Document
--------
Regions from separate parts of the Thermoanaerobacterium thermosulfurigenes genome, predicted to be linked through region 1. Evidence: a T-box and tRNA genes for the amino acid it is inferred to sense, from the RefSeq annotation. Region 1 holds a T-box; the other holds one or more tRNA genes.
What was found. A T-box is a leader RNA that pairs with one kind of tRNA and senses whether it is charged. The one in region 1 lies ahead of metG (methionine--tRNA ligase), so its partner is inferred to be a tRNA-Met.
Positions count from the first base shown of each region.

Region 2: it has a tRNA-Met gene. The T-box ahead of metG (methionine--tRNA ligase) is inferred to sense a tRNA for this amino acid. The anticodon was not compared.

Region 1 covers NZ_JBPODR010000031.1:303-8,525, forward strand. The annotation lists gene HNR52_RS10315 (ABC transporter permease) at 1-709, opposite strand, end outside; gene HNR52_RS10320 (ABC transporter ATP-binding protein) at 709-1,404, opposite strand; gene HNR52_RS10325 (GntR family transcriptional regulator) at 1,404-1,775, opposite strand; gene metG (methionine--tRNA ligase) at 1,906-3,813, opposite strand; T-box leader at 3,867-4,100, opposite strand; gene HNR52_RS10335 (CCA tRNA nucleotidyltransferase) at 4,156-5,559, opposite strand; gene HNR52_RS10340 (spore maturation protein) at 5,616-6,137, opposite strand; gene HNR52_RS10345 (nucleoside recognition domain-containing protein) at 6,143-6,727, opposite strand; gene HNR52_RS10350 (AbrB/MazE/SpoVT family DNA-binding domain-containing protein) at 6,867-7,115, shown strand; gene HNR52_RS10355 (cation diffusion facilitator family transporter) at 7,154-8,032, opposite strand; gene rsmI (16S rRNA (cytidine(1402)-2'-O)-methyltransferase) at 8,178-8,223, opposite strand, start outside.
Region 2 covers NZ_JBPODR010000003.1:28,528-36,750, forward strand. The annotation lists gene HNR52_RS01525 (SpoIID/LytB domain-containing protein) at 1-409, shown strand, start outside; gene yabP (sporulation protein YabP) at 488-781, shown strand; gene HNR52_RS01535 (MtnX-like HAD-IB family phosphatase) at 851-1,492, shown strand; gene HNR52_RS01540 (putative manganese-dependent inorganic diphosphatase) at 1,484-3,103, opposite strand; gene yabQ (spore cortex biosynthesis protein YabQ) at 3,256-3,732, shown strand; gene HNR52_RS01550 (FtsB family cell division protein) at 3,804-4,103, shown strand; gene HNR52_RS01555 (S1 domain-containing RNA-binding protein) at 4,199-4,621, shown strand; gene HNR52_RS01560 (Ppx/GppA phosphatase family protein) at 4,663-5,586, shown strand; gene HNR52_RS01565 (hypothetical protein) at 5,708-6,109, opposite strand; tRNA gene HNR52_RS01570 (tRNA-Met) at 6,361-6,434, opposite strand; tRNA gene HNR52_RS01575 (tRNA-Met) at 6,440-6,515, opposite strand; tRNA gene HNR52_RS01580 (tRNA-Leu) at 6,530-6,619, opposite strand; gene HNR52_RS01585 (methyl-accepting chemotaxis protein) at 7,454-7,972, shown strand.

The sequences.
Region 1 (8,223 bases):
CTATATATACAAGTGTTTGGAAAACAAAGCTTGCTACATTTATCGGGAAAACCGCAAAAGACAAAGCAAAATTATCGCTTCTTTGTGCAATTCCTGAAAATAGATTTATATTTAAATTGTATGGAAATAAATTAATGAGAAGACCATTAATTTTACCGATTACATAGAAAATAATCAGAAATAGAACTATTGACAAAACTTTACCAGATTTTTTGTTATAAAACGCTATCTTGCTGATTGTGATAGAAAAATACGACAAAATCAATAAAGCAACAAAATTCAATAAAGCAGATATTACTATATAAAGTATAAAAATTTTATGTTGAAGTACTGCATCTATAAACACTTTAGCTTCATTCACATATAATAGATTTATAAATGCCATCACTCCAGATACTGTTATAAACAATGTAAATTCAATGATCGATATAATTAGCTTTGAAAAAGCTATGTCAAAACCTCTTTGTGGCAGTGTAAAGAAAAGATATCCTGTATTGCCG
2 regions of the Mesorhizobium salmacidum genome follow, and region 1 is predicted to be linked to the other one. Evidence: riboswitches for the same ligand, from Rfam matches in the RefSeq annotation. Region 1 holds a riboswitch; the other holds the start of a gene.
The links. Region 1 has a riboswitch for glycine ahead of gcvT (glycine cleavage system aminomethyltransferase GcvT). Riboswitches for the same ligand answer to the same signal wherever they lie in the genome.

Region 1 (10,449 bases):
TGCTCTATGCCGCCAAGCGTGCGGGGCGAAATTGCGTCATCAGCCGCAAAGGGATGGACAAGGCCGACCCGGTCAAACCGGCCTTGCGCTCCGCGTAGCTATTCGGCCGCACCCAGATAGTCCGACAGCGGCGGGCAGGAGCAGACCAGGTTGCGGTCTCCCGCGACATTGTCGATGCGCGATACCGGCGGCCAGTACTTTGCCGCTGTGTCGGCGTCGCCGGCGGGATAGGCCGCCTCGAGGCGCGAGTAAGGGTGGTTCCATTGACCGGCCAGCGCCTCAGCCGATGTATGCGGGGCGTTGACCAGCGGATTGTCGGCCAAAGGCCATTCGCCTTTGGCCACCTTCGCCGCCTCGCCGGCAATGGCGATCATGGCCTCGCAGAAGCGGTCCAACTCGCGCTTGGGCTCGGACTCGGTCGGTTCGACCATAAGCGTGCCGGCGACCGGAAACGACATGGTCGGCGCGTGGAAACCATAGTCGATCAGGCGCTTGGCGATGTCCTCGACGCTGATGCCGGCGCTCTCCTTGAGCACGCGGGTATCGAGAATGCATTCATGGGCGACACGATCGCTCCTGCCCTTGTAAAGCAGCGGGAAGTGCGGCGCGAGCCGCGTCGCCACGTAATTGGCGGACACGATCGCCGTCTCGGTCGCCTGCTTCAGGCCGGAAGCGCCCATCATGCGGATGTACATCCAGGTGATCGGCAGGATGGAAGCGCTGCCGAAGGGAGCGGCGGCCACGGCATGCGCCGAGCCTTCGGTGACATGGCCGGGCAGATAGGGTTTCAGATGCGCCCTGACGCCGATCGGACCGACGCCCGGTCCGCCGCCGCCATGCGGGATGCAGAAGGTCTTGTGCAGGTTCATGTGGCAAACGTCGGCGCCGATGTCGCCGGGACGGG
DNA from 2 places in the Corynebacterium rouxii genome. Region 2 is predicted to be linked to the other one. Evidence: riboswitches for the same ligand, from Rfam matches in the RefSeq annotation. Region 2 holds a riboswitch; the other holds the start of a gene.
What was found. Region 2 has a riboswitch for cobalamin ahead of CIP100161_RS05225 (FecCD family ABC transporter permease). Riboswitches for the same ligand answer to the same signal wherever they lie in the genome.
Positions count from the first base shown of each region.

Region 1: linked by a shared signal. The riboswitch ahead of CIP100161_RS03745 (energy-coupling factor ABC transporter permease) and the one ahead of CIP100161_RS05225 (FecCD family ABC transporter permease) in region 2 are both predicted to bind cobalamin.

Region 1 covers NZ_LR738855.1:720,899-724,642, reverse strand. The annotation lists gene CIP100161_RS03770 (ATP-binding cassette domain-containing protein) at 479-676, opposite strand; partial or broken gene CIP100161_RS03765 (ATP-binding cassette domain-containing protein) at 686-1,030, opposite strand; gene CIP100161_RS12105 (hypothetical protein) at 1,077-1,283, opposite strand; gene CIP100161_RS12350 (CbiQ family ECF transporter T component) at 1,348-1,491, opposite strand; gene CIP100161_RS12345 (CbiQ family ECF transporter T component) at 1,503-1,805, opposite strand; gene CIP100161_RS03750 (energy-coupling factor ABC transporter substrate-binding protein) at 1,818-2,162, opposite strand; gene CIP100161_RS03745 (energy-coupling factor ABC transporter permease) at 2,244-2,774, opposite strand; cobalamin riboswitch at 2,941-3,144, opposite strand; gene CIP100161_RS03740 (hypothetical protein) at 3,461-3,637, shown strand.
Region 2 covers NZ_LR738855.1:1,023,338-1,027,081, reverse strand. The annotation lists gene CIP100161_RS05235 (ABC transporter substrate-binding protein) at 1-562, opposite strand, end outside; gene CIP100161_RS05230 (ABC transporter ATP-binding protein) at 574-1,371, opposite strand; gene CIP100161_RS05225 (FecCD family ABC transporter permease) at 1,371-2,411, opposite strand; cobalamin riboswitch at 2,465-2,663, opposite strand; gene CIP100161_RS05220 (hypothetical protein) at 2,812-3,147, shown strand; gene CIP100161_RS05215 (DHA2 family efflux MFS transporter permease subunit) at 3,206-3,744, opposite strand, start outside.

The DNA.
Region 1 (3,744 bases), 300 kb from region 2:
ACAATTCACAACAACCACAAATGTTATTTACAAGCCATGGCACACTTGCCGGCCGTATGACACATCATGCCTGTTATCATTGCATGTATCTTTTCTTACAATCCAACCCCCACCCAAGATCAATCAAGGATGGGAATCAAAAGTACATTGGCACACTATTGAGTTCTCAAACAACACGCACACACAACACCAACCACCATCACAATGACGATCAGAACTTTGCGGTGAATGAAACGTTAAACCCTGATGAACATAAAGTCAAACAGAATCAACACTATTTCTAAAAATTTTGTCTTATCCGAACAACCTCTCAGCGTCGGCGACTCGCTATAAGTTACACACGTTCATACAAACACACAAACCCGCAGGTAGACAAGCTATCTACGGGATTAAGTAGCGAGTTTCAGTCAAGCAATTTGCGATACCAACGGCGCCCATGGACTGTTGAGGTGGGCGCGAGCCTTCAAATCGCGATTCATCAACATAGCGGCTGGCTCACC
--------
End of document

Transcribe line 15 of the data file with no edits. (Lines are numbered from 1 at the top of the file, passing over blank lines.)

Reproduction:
What was found. Region 2 has a riboswitch for cobalamin ahead of CIP100161_RS05225 (FecCD family ABC transporter permease). Riboswitches for the same ligand answer to the same signal wherever they lie in the genome.